The opening track "Surrender" is the hook that takes your ear and slowly caresses it with soothing saxophone lines that guide the listener with stop and start ostinato patterns, intriguing melody lines and that ever probing piano underlay of full power chords. The drummer, Tyshawn Sorey with forceful authority plays a style of talking drum, communicating quite clearly as to why you will surrender to this tune. The alto and tenor saxophone are in harmony, wailing with a sense of urgency, crying out with clear, bluesy lines. Always dynamic and passionate taking the song for a wild ride that fades to a bass interlude as Christopher Tordini bends the mood through well positioned notes and strums magnificent full resonating chords. The song gently returns to end as it began. And so it goes from song to well crafted song as each musician compliments the Jesse Elder compositions.
The title track "The Winding Shell" opens with sounds that create vivid imagery. For me it is blue water crashing over a break wall. The rolling waves building sandy shore lines and wind swept dunes. The music is calm yet a tension boils just under the surface. The piano played with single notes in the high register creates a dream like effect. There is a powerful undercurrent stirred from a strong piano bass line. The song takes on a surreal feel, time shifting and col-arco bass with percussion that builds to a misty haze before gently fading away.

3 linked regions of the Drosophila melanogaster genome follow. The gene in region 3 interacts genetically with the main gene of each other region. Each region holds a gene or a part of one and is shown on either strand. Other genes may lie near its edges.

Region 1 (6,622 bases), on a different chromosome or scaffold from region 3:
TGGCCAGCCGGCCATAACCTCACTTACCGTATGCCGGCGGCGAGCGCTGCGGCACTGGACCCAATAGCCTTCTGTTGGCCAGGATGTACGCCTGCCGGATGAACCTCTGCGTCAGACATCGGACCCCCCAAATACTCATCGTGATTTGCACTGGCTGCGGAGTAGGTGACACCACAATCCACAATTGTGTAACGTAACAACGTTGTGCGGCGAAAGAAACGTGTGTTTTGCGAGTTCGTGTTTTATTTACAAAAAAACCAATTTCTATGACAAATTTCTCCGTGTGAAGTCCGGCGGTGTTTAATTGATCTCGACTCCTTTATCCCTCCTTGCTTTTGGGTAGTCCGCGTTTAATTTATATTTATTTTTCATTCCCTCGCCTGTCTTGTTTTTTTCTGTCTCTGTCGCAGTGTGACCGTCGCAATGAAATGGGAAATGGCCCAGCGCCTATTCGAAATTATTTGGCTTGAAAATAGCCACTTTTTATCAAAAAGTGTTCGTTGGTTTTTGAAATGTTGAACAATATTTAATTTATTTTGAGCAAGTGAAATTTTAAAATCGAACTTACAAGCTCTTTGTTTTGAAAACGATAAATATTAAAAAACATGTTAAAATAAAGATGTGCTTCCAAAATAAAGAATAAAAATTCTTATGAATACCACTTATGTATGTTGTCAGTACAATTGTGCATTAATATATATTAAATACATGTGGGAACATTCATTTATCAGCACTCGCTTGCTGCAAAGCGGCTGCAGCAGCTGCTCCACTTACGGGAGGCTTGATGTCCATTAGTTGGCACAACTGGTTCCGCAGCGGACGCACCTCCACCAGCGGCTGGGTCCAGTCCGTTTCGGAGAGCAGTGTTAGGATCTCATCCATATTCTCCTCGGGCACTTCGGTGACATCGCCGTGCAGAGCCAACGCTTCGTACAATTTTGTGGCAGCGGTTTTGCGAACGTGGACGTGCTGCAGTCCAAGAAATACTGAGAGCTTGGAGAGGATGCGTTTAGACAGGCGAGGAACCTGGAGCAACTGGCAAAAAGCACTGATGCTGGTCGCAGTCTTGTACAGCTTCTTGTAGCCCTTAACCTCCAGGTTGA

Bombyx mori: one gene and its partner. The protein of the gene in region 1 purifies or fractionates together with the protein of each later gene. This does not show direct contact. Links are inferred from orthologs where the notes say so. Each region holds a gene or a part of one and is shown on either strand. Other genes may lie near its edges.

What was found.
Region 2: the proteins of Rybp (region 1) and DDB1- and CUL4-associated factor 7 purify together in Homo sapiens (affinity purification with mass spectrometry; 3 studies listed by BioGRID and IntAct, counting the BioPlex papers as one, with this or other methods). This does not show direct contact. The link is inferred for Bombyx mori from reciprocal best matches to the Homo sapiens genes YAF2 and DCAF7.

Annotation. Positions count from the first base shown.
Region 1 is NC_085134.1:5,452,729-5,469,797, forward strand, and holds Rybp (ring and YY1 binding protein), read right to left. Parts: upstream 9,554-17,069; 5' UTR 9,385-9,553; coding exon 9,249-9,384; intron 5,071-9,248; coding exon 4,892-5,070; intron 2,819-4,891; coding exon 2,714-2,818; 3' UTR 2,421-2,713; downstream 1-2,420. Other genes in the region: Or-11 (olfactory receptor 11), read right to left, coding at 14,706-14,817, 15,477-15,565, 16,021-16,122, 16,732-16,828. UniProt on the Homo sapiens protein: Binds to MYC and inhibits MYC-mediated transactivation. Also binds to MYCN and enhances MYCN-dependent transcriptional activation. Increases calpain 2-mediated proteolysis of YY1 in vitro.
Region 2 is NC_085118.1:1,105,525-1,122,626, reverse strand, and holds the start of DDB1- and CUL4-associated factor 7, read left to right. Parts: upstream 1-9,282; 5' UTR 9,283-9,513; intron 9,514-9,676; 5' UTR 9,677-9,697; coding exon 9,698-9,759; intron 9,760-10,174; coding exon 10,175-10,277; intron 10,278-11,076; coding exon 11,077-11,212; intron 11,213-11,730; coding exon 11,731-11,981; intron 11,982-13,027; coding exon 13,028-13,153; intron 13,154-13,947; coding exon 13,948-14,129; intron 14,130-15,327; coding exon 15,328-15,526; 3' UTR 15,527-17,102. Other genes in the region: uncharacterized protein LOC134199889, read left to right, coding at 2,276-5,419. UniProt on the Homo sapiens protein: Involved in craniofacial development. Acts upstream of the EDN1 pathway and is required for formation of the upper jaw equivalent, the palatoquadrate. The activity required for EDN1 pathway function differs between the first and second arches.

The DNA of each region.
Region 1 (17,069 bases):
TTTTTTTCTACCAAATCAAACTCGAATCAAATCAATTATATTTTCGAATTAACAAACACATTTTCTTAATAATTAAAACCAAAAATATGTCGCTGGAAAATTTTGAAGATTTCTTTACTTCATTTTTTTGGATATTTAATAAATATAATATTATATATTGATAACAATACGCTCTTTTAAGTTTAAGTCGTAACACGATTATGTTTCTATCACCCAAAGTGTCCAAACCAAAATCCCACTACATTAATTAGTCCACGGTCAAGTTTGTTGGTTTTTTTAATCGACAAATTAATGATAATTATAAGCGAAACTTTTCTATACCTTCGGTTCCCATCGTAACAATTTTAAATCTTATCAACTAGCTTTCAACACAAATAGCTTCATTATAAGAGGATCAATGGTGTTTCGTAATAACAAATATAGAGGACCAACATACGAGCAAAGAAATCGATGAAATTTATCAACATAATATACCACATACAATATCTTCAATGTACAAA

The final four compositions are piano duets and could just as easily have been a separate album. In just under eighteen minutes the listener is treated to enticing chamber music from piano and strings. The strings of the piano are strummed, plucked, pulled, tweaked and hammered upon. Everything in moderation with Mr. Elder, this is a delicate and finesse filled overture that provides a glimpse into the future. I look forward to hearing more from Jesse Elder, in the mean time The Winding Shell will be getting plenty of spin time.